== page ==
Heavy rains cause fatal flooding in Ethiopia and Somalia, with 83,000 people evacuated.
Seasonal rains continued to intensify in most parts of East Africa during the fourth week of April 2020, resulting in a significant increase in rainfall, causing deadly flooding in Ethiopia and Somalia. About 83,000 people were displaced.
Since April 20, rains have hit most of the Somali States and territories, triggering a river flood that has resulted in fatal flooding. Damage and casualties were reported, especially in the Bay and Bakool areas.
According to UN OCHA and the Food and Agriculture Organization (FAO), about 81,000 people have been displaced and about 55,000 affected in the southwest of the country; over 2,000 people were displaced and 300 people were injured in Jubaland; about 4,500 people were injured in Puntland and over 700 people were injured in Banadir.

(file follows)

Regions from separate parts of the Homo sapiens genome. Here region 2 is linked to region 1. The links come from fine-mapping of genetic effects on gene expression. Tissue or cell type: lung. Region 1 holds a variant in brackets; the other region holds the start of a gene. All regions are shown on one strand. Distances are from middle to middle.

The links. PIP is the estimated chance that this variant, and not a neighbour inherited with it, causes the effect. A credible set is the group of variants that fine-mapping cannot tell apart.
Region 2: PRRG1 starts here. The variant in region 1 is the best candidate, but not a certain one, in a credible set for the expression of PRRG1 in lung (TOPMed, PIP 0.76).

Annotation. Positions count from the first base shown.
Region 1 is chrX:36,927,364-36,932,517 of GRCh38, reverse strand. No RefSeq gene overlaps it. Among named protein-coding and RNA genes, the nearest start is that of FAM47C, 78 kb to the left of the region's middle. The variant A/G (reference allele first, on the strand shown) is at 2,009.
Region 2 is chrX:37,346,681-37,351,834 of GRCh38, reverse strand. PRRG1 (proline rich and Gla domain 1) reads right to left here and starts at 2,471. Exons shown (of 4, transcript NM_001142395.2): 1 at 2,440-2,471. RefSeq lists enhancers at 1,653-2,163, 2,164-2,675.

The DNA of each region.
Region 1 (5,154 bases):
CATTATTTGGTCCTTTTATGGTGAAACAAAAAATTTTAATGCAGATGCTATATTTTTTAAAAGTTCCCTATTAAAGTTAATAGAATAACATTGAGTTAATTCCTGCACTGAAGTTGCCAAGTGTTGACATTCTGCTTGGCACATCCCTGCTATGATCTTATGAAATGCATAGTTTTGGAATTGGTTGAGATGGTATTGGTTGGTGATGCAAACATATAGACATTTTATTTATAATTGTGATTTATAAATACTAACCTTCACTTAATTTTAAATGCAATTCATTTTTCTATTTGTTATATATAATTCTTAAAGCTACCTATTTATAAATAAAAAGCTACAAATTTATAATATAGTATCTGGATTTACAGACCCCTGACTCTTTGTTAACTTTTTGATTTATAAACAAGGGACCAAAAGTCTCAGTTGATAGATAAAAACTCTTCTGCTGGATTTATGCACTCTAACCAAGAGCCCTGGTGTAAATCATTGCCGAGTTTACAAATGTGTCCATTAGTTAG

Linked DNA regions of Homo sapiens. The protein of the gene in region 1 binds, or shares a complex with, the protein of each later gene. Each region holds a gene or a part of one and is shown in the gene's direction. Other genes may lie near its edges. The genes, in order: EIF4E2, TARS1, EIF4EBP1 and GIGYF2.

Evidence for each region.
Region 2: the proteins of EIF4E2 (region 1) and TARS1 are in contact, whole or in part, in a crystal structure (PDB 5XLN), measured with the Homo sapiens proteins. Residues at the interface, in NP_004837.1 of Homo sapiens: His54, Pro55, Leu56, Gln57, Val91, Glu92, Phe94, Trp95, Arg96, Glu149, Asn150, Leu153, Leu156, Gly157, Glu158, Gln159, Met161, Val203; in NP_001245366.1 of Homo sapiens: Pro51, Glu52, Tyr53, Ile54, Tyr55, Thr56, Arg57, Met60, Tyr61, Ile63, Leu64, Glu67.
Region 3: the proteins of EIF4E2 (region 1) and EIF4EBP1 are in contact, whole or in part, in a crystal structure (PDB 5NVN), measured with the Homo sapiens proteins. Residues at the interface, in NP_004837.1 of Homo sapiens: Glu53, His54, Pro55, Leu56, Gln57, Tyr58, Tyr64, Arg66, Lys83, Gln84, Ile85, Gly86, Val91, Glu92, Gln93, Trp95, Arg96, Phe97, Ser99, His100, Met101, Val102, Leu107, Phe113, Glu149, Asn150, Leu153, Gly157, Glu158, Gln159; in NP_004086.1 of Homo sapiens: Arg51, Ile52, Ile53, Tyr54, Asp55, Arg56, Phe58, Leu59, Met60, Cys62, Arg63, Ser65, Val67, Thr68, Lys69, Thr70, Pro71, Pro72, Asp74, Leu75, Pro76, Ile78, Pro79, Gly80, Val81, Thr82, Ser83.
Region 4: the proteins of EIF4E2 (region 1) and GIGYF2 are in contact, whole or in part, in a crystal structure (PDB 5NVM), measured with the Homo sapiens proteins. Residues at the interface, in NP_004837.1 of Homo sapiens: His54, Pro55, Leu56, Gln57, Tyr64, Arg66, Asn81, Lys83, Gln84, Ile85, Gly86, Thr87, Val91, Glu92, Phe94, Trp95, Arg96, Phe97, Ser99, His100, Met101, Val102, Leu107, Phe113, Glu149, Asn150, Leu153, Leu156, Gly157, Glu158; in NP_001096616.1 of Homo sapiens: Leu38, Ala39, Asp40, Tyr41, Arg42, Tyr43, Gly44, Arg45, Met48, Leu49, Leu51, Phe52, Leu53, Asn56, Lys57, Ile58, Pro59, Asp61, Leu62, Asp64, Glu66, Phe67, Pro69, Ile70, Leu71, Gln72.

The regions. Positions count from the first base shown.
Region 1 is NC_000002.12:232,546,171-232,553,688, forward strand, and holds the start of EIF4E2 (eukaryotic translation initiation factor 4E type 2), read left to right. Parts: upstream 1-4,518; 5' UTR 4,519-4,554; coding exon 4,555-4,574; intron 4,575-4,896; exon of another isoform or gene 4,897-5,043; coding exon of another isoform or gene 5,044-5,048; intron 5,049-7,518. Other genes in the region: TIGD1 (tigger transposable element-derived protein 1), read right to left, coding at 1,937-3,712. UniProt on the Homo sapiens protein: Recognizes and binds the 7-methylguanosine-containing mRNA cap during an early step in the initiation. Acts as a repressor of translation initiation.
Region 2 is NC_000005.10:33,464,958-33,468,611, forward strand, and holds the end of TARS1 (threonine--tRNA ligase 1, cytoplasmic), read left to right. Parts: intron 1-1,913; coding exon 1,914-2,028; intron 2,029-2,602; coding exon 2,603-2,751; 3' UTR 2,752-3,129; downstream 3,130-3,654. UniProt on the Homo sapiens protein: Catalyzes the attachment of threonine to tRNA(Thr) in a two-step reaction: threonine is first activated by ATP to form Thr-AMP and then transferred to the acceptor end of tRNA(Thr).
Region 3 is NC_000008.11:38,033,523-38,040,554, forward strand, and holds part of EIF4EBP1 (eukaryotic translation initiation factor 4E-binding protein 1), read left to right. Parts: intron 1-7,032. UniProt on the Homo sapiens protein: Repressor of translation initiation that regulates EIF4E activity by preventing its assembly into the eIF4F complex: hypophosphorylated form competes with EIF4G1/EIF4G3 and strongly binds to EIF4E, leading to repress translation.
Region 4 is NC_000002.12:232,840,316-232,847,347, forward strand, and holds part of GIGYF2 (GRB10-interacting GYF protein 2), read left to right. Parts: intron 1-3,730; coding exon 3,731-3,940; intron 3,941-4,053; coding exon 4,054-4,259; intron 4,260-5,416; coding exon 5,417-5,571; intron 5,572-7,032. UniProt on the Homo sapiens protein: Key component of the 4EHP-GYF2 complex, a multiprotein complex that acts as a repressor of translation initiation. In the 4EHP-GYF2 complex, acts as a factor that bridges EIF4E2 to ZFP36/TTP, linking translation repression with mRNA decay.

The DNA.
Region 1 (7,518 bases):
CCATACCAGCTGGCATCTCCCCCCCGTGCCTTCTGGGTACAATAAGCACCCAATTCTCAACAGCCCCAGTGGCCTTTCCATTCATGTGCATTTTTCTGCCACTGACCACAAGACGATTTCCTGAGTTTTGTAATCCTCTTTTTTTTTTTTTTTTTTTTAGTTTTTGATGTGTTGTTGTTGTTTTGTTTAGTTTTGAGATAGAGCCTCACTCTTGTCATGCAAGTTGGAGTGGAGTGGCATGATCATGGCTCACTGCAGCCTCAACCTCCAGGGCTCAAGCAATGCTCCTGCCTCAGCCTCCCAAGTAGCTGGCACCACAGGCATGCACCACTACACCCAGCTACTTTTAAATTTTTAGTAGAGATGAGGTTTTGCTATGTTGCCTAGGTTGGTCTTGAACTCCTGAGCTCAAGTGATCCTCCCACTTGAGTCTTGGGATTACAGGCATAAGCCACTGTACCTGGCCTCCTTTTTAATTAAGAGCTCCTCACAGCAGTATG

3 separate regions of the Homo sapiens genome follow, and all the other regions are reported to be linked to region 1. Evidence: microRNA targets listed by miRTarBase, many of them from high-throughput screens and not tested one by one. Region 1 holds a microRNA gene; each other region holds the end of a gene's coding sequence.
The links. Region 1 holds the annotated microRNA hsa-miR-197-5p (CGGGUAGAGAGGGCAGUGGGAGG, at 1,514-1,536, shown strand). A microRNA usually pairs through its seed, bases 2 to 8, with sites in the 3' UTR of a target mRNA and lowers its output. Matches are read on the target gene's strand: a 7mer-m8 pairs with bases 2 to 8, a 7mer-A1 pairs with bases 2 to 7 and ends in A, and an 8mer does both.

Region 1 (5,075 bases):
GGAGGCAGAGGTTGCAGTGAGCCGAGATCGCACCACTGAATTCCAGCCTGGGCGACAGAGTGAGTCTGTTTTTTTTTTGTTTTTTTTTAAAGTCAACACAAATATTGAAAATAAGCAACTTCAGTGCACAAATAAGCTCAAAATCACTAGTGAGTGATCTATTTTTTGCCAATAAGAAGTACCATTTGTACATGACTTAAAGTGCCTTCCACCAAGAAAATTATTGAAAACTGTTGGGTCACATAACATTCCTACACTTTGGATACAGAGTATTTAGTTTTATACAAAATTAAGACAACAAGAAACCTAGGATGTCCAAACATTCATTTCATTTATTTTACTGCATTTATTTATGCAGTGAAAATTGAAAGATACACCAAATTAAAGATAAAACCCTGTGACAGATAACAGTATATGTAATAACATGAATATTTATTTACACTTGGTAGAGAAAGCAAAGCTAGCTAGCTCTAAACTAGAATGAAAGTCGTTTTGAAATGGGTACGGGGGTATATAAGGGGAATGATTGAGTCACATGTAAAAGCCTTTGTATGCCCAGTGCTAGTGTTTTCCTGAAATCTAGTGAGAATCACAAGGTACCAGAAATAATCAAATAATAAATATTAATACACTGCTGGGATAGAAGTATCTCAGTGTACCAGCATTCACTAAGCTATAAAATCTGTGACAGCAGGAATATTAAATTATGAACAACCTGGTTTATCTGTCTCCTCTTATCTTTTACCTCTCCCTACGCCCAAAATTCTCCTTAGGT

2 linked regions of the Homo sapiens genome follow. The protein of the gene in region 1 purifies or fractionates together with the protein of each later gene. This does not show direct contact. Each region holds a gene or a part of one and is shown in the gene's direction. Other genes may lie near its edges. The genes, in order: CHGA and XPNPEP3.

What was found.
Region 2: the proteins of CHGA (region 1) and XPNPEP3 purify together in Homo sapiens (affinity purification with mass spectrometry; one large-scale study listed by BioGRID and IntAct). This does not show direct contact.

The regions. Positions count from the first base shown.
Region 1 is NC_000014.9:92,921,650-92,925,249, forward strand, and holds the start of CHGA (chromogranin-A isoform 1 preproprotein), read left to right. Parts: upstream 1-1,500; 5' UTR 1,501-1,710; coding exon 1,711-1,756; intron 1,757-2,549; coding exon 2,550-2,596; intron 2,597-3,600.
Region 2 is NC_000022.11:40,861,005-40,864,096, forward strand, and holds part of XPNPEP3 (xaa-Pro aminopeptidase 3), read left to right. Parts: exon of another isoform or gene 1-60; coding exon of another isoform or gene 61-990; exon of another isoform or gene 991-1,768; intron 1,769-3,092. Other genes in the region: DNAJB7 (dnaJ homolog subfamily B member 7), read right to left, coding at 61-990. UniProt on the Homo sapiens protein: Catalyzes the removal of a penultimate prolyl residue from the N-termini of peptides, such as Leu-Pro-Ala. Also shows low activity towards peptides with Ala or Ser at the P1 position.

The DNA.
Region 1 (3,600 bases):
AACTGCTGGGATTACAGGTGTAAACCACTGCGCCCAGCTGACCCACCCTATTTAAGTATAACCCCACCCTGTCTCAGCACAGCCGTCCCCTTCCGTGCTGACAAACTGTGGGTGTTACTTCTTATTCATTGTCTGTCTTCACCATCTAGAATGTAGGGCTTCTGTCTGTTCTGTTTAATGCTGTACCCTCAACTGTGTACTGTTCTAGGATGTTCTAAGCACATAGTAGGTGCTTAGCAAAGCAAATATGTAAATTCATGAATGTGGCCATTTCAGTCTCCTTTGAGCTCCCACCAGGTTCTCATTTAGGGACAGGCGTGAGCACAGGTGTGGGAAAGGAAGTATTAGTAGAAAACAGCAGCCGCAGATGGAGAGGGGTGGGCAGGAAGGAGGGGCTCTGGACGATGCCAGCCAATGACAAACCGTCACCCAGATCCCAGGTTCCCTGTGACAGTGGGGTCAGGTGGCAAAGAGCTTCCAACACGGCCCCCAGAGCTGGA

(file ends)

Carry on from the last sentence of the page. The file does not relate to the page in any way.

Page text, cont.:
FAO added that compared to the first two weeks, there has been a significant increase in precipitation in most parts of Somalia, as well as in the eastern parts of the Ethiopian Highlands. Many areas have been hit by heavy rains for more than three days in a row.
The rains have replenished pasture resources - milk productivity and livestock conditions have improved. However, the downside was flash flooding in parts of the country when the Juba and Shabelle rivers overflowed.
Most stations recorded 50 to 100 mm of precipitation from 24 to 27 April. In and around Belet Wayne, the river level has risen sharply and is now 6 m. Meanwhile, the water level in Bulo Burti is likely to rise rapidly in the next few days.
In the last 24 hours alone, the river level in Jowhad has risen by 1 m. Water levels are projected to continue to rise throughout the Shabelle Canal as more water from the Ethiopian Highlands flows into it.
There is also a high risk of flooding along the Shabelle River this week in early May. FAO warned that river floods could worsen flood situations if urgent action is not taken.